Renowned Professor collaborates with HYPERMAG Center

Friday 09 Nov 18


Magnus Karlsson
Senior Researcher
DTU Health Tech
+45 45 25 36 77


Mathilde Hauge Lerche
Senior Researcher
DTU Health Tech
+45 45 25 36 76


Jan Henrik Ardenkjær-Larsen
Professor, Center Leader
DTU Health Tech
+45 45 25 39 18

Professor Philip Kuchel is visiting Center for Hyperpolarization in Magnetic Resonance (HYPERMAG) for an extended period, to participate in a series of joint experiments using Hyperpolarized 133Cesium and energy substrates to study the mechanosensation and shape regulation of living cells. 

Philip Kuchel is Emeritus Professor in Physical Biochemistry at University of Sydney, Australia. He is a renowned scientist in the field of NMR spectroscopic studies of metabolic and membrane transport processes in cells to understand cellular function at the molecular level and its relevance to disease; most notably human erythrocytes, red blood cells.

In 2017, Kuchel et al. published a remarkable study in Science, for the first time experimentally demonstrating how metabolism and cation transport are accelerated by mammalian cell distortion. The study showed the linkage between imposed mechanical distortion in whole mammalian cells to changes in their energy consumption; a doubled glycolytic flux was measured in the metabolism of the affected erythrocytes. When seeking a mechanism for the linkage between shape and energy supply, they measured a five-fold increase in transmembrane cation flux using 133Cesium NMR spectroscopy. 

Also in 2017, HYPERMAG researchers published a study demonstrating how it is possible to obtain more than 10,000 fold signal enhancement in 133Cesium NMR spectra through the hyperpolarization technique Rapid Dissolution Dynamic Nuclear Polarization. This enormous short-lived signal enhancement was shown to allow real-time monitoring of physical changes in living cells. 

Now, joining forces, Professor Kuchel and HYPERMAG scientists Mathilde H. Lerche, Magnus Karlsson and Jan Henrik Ardenkjaer-Larsen will merge their respective experiments in order to study the uptake of hyperpolarized 133Cesium in erythrocytes that have altered function, to quantitatively and non-invasively measure factors that regulate shape and volume in erythrocytes, and by analogy all cells.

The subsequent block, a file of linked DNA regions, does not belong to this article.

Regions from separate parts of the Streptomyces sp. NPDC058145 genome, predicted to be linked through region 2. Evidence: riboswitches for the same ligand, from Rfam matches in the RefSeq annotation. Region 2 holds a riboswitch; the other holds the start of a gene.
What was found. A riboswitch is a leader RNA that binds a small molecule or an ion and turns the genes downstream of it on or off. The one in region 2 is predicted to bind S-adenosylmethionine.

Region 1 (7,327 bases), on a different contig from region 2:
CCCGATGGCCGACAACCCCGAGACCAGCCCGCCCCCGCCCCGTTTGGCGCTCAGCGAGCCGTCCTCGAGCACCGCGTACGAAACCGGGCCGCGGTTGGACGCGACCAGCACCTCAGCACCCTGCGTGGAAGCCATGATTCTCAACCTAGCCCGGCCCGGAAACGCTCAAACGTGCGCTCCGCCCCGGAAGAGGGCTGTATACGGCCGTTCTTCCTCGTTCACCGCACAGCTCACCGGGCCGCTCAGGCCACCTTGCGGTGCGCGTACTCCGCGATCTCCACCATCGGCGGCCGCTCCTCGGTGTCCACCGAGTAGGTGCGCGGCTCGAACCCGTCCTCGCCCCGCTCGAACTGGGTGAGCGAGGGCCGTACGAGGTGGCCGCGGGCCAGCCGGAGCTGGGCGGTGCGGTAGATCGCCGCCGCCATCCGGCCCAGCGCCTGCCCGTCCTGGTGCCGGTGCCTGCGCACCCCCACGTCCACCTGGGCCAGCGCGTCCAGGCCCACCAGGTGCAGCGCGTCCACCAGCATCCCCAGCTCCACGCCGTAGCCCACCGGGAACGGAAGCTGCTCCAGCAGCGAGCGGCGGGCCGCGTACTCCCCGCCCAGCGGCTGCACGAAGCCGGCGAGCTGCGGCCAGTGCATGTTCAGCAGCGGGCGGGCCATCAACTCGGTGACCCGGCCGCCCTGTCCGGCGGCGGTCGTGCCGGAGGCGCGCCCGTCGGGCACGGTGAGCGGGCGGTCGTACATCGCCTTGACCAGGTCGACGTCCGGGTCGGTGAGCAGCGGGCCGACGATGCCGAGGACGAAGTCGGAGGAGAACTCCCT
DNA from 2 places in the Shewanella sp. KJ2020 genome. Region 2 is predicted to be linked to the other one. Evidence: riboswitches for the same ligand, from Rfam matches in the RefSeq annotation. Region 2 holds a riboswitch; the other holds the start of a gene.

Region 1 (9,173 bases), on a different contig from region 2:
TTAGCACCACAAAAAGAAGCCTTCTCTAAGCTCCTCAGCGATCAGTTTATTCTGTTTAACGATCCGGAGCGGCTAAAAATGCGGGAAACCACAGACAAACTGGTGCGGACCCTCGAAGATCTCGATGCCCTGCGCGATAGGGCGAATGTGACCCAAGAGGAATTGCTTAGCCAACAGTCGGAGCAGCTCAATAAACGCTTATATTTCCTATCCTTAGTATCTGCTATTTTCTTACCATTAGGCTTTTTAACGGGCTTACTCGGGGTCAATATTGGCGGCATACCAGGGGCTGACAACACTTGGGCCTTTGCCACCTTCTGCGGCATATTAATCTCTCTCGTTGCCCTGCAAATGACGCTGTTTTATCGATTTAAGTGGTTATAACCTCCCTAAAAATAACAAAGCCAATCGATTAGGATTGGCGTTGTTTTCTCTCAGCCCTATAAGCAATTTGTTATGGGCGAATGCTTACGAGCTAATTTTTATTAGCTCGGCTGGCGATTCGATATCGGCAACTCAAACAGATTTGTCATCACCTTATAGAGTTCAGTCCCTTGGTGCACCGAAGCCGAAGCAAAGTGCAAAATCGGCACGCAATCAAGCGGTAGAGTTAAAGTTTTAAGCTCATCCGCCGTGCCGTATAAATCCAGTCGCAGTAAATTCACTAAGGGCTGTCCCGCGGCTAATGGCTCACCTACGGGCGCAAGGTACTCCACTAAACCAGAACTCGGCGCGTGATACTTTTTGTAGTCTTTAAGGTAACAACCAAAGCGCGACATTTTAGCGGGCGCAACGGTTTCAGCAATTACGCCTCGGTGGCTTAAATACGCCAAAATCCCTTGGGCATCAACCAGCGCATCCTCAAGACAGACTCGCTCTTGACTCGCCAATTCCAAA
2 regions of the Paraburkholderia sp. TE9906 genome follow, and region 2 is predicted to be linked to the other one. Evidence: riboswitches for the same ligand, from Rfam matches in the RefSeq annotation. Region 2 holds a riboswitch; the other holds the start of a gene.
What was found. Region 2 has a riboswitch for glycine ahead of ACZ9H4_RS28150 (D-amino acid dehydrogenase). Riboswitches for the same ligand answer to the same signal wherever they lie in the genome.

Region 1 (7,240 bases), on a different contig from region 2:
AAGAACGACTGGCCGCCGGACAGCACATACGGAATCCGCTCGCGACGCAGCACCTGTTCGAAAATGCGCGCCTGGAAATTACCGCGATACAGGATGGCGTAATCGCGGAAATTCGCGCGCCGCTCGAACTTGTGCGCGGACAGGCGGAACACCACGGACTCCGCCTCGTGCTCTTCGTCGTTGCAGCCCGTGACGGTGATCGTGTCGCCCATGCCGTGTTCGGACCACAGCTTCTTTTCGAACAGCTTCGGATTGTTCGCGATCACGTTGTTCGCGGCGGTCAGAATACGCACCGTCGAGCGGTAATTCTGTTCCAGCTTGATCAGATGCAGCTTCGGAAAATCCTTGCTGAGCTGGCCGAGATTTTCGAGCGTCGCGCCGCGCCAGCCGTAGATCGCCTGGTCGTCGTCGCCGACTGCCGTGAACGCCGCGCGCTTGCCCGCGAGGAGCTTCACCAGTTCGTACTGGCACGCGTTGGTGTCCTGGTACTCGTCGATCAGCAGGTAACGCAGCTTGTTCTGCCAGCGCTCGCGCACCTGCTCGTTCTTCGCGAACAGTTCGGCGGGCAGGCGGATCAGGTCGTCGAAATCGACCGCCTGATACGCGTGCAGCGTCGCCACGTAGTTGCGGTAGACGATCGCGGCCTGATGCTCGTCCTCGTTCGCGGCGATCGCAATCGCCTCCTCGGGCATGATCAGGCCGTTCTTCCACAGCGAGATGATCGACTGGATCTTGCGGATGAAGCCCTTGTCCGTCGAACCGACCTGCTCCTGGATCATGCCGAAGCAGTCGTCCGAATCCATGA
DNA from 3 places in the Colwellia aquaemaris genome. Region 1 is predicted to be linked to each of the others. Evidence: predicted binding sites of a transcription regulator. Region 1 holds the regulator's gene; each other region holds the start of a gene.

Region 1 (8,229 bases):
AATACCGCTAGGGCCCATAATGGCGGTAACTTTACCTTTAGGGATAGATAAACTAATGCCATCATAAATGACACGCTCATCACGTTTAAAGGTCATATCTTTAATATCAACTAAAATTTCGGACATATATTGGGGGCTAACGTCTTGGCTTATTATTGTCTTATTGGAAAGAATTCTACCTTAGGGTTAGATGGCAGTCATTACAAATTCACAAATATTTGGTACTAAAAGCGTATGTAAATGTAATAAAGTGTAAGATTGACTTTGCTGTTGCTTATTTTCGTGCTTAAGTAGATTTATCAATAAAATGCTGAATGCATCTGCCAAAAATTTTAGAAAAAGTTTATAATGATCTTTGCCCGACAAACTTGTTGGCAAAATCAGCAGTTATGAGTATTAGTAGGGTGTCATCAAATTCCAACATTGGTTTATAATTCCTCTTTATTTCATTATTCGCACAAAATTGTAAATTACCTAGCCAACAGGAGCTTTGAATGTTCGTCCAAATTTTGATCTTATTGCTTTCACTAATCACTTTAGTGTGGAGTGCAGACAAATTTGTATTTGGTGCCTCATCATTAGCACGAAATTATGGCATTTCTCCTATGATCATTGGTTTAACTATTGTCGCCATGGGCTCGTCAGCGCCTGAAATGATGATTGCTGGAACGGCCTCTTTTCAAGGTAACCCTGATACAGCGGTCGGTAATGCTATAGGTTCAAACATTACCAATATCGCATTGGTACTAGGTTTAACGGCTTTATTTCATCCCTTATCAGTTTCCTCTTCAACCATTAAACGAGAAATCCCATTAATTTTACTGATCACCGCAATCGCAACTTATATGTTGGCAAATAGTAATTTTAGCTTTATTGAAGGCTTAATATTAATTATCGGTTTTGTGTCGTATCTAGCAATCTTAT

It is the hope that their experiments will lead to a demonstration that hyperpolarized 133Cesium NMR is a valuable NMR tracer for sensitive and rapid, non-invasive analysis of biological systems that can shed further light on how living cells physically sense and respond to the surrounding environment on a molecular level. A successful outcome may inspire e.g. drug discovery affecting the pathways connecting cell shape and metabolism, allowing the manipulation of the biochemical state of the body.

Professor Kuchel will work with HYPERMAG throughout November 2018 to initiate the project, planning to return in April 2019 for a three month stay to conduct a more in-depth sequence of experiments together with our researchers. For more information on his activities at University of Sydney, please visit

Professor Kuchel’s research activities at HYPERMAG are generously funded by Lundbeck Foundation through a Visiting Professor grant (R290-2018-538).

Top photo: From left to right, Senior Researcher Magnus Karlsson, Visiting Professor Philip Kuchel, and Senior Researcher Mathilde H. Lerche.

Schematic representation of the linkage between mechanical distortion of a red blood cell and stimulation of its metabolism. Kuchel et al., Accelerating metabolism and transmembrane cation flux by distorting red blood cells, Science Advances  18 Oct 2017, Vol. 3, no. 10, DOI: 10.1126/sciadv.aao1016.

Experiments in the HYPERMAG labs at DTU.


Center for Hyperpolarization in Magnetic Resonance was founded in 2015 on a grant from Danish National Research Foundation.

Hyperpolarization is a technique to achieve a dramatic enhancement of the Magnetic Resonance signal.

The HYPERMAG Center is committed to further hyperpolarization by addressing basic scientific questions that provide a theoretical and experimental basis of the magnetic resonance signal  and optimal ways of extracting information about the system to enable new, significant applications in medicine, biology and chemistry.

Visit for more information.